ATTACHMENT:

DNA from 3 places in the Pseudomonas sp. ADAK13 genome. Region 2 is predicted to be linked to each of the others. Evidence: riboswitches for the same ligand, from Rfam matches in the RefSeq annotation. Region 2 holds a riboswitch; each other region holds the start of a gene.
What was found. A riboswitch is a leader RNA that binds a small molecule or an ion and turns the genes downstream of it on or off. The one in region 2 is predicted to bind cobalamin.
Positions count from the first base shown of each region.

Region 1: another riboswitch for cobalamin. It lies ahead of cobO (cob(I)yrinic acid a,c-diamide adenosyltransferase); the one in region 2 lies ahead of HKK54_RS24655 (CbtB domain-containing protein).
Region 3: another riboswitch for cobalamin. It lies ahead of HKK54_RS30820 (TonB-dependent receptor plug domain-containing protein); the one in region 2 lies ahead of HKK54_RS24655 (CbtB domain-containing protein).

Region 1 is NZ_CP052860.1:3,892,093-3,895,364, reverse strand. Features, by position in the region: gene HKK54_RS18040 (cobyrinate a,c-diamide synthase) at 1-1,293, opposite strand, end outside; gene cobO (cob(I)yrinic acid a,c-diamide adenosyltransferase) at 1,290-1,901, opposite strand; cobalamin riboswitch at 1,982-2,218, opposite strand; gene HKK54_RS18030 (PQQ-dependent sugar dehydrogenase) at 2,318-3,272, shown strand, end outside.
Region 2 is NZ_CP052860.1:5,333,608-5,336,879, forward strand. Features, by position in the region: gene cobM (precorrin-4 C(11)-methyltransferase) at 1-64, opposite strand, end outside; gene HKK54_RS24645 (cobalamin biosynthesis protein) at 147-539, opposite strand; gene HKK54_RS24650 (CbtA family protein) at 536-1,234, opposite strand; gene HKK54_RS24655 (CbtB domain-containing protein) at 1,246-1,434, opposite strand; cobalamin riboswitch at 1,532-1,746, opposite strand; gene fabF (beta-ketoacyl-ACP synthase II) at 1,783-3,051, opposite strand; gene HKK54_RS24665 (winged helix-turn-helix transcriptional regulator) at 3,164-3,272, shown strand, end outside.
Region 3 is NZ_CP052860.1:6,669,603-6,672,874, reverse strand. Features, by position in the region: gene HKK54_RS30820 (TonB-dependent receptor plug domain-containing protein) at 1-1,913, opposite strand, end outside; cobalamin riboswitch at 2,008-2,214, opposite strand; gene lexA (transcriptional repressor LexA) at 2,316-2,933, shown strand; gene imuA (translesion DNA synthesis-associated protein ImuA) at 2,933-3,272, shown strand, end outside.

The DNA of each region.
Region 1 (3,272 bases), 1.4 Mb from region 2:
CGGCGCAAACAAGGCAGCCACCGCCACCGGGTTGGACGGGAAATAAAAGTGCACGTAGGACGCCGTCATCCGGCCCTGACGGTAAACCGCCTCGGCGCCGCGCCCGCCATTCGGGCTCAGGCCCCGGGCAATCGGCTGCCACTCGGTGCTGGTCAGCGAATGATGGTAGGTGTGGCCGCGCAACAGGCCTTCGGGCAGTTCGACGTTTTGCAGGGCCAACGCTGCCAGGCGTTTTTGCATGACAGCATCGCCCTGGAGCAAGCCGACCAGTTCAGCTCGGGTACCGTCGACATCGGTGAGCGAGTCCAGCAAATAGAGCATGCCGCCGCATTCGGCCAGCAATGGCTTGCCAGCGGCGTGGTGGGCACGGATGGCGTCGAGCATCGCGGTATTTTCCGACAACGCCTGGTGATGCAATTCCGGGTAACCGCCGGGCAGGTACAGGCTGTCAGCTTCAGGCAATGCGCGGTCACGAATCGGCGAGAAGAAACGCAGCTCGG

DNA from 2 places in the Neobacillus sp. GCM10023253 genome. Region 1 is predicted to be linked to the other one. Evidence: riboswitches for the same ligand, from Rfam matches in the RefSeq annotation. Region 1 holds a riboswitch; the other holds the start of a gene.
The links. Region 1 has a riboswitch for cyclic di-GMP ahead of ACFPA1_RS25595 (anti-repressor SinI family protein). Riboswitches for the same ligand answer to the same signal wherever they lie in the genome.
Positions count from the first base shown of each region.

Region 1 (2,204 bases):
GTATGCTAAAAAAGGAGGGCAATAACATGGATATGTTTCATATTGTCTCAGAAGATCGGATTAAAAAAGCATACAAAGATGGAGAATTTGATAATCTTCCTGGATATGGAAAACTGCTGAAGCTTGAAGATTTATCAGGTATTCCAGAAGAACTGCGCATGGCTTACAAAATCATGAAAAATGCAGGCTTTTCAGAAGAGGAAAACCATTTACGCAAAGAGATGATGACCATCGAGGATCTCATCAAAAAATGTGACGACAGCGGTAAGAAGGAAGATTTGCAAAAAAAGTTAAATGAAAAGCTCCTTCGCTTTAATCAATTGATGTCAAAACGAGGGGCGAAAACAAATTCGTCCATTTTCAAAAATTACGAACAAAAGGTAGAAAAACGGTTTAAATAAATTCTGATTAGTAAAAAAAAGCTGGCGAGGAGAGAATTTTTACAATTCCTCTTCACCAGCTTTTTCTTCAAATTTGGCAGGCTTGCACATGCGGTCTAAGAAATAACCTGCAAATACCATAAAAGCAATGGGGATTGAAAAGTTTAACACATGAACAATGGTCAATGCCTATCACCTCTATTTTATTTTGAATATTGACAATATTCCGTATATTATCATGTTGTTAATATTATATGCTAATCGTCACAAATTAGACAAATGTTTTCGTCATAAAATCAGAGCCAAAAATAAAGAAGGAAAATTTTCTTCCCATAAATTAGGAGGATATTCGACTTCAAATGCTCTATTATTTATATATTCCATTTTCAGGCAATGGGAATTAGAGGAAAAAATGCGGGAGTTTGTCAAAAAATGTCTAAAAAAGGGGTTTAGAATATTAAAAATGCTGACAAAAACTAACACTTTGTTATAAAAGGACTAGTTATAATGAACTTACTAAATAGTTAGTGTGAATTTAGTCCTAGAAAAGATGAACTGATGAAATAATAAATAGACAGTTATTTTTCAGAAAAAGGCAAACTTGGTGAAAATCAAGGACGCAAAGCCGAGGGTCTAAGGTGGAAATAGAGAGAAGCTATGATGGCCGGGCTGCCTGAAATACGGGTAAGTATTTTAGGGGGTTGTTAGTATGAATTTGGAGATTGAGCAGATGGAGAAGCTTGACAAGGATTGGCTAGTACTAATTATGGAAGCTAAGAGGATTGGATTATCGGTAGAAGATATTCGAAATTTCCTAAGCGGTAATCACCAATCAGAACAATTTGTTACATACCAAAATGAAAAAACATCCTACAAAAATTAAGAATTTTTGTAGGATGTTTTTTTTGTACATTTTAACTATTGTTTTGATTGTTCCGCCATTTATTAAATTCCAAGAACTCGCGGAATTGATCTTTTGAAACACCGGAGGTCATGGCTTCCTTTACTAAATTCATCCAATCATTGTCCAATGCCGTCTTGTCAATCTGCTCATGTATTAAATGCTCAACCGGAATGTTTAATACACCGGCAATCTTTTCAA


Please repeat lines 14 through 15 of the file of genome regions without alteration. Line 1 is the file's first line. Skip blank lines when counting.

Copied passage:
Positions count from the first base shown of each region.

Region 1 (2,204 bases):